5 health benefits of owning a pet
Katie Markey McLaughlin | 01.10.14
Photo by Kate Penn — York Daily Record/Sunday News
Pets give their owners motivation to get off the couch — one of several health benefits of having a furry friend.
Furry friends are known for providing their owners — children and adults alike — with an extra dose of joy and delight.
But there’s more. A growing body of research shows that owning a pet makes people both happier and healthier. Here are just a few ways playing fetch with Fido can improve your well-being:
1. A stronger ticker. Several studies, including one from the Baker Medical Research Institute, have shown a correlation between pet ownership and lower levels of several risk factors for cardiovascular disease, including high blood pressure, high cholesterol and high triglyceride levels. While the research isn’t conclusive, the Centers for Disease Control and Prevention confirms a connection between heart health and our four-legged-friends.
2. Motivation to get off the couch. No matter what the weather, dogs need to be taken out for walks, making their owners guaranteed a workout rain or shine. It should come as no surprise that a study supported by the National Institutes of Health found that people who regularly walk a dog are less likely to be obese. Pups also make fantastic exercise partners, for walking, running, hiking and more. Believe it or not, doga — defined as the practice of yoga with your pet dog — is growing increasingly popular!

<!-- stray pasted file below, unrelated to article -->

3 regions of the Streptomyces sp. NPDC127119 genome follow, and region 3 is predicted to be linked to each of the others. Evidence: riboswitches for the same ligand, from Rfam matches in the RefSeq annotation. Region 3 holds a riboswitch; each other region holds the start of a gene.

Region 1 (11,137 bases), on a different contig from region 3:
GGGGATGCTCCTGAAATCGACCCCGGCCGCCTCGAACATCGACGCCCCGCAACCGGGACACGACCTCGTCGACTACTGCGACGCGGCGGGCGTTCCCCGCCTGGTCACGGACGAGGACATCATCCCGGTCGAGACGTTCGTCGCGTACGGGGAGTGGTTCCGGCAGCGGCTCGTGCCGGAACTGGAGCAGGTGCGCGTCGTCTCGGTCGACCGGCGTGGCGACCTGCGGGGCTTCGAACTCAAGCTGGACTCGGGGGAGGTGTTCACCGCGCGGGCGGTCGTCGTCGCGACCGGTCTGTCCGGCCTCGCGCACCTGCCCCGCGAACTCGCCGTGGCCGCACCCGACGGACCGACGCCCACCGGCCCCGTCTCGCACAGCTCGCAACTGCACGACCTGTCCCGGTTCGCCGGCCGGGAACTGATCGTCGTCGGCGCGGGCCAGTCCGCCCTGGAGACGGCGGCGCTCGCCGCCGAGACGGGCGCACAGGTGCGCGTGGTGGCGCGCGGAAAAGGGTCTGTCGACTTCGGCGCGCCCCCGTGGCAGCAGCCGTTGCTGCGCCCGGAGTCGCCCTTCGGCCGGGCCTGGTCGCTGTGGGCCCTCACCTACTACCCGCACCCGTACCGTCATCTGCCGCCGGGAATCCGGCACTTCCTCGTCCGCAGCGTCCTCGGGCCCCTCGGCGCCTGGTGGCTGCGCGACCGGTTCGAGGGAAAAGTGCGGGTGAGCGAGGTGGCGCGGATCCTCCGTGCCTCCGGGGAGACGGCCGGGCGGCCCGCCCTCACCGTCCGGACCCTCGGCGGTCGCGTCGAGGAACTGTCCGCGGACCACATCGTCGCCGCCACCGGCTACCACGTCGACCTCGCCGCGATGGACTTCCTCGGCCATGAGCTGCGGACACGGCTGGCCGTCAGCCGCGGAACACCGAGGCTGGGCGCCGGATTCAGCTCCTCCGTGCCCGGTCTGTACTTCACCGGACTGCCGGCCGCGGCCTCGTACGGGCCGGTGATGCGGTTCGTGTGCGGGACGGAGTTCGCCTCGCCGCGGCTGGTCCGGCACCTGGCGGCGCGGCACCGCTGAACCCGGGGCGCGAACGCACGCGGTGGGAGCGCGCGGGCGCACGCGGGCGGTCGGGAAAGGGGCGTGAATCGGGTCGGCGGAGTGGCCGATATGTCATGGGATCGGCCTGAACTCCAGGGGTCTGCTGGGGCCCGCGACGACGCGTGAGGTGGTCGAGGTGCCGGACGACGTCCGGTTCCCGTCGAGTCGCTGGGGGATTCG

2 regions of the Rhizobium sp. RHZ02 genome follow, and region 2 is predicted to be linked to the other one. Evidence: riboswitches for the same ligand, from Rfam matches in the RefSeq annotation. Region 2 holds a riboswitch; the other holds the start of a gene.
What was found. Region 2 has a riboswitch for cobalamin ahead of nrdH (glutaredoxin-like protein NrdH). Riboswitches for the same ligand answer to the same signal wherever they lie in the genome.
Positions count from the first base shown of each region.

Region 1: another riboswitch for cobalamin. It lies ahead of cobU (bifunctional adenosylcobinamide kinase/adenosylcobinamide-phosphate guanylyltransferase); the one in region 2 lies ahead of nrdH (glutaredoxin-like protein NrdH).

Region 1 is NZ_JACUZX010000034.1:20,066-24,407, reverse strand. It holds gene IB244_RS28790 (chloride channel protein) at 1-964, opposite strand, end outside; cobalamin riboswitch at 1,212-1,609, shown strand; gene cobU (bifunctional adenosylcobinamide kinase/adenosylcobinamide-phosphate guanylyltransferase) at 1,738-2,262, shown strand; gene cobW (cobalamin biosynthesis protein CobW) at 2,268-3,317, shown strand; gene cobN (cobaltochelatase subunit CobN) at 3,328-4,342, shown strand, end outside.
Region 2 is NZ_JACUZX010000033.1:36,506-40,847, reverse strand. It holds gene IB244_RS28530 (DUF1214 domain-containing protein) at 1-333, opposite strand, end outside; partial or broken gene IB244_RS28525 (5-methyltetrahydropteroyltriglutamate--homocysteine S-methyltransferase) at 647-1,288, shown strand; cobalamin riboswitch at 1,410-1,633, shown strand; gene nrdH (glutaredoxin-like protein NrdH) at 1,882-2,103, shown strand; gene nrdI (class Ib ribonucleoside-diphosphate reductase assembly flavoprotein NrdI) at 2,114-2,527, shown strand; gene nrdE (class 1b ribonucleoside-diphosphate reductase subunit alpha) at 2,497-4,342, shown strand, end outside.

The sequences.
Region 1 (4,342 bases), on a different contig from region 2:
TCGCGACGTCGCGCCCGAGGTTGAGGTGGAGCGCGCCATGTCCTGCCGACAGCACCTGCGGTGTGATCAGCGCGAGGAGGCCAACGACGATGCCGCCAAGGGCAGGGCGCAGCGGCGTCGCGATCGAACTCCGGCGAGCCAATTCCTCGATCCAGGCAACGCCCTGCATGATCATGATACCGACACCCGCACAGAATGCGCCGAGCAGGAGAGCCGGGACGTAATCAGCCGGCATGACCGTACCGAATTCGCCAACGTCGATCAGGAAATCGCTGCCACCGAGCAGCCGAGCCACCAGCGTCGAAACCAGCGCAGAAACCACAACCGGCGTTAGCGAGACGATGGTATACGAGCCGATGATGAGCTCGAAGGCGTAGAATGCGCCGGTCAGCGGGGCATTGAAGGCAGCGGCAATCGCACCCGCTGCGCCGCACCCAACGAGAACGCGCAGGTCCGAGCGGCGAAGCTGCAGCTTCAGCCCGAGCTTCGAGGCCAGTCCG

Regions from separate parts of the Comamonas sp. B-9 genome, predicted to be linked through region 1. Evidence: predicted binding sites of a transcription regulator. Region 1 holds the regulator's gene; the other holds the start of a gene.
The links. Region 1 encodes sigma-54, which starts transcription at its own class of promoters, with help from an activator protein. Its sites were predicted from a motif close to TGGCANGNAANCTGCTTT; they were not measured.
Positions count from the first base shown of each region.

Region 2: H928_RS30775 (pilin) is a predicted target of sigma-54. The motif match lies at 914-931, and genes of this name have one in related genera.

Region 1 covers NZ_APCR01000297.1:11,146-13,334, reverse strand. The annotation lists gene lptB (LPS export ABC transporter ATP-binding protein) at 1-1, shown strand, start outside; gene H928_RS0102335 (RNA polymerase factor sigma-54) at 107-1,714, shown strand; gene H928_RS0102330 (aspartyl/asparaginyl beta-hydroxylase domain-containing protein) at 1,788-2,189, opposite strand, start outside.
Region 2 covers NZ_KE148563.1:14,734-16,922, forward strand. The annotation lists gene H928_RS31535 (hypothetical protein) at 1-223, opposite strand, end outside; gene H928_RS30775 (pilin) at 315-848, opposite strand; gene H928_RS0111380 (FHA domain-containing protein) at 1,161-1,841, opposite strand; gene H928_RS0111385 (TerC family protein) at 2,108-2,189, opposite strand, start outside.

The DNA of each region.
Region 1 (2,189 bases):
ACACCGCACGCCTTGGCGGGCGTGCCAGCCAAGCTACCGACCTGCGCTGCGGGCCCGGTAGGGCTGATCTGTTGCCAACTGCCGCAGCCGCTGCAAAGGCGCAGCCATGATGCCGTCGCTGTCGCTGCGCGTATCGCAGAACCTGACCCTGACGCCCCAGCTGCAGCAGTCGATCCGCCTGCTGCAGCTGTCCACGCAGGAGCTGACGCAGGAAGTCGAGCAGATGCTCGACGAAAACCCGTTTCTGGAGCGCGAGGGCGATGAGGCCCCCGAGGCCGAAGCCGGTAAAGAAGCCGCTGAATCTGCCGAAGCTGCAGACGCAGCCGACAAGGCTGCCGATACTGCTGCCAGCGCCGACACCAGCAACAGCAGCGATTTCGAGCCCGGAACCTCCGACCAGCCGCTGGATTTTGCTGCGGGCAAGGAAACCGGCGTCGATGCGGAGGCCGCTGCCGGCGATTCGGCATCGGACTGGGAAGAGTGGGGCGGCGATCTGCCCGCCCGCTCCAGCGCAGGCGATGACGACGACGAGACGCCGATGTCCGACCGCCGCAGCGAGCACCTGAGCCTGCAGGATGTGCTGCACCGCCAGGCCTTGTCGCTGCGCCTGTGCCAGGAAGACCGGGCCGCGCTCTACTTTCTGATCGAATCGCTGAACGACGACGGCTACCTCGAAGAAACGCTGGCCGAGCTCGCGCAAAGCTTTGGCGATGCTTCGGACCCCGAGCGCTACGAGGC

3. Improved mental and emotional health. Anyone with an animal at home will attest to the fact that dogs and cats often feel less like pets and more like members of the family. As such, they can help people combat feelings of loneliness and depression by offering companionship and unconditional love. That’s why they’re often used to provide therapy to those struggling with conditions ranging from terminal illness to addiction. Pets are also great stress relievers; in a 2002 study by researchers at the State University of New York at Buffalo, participants experienced less stress when under pressure if their pets were with them.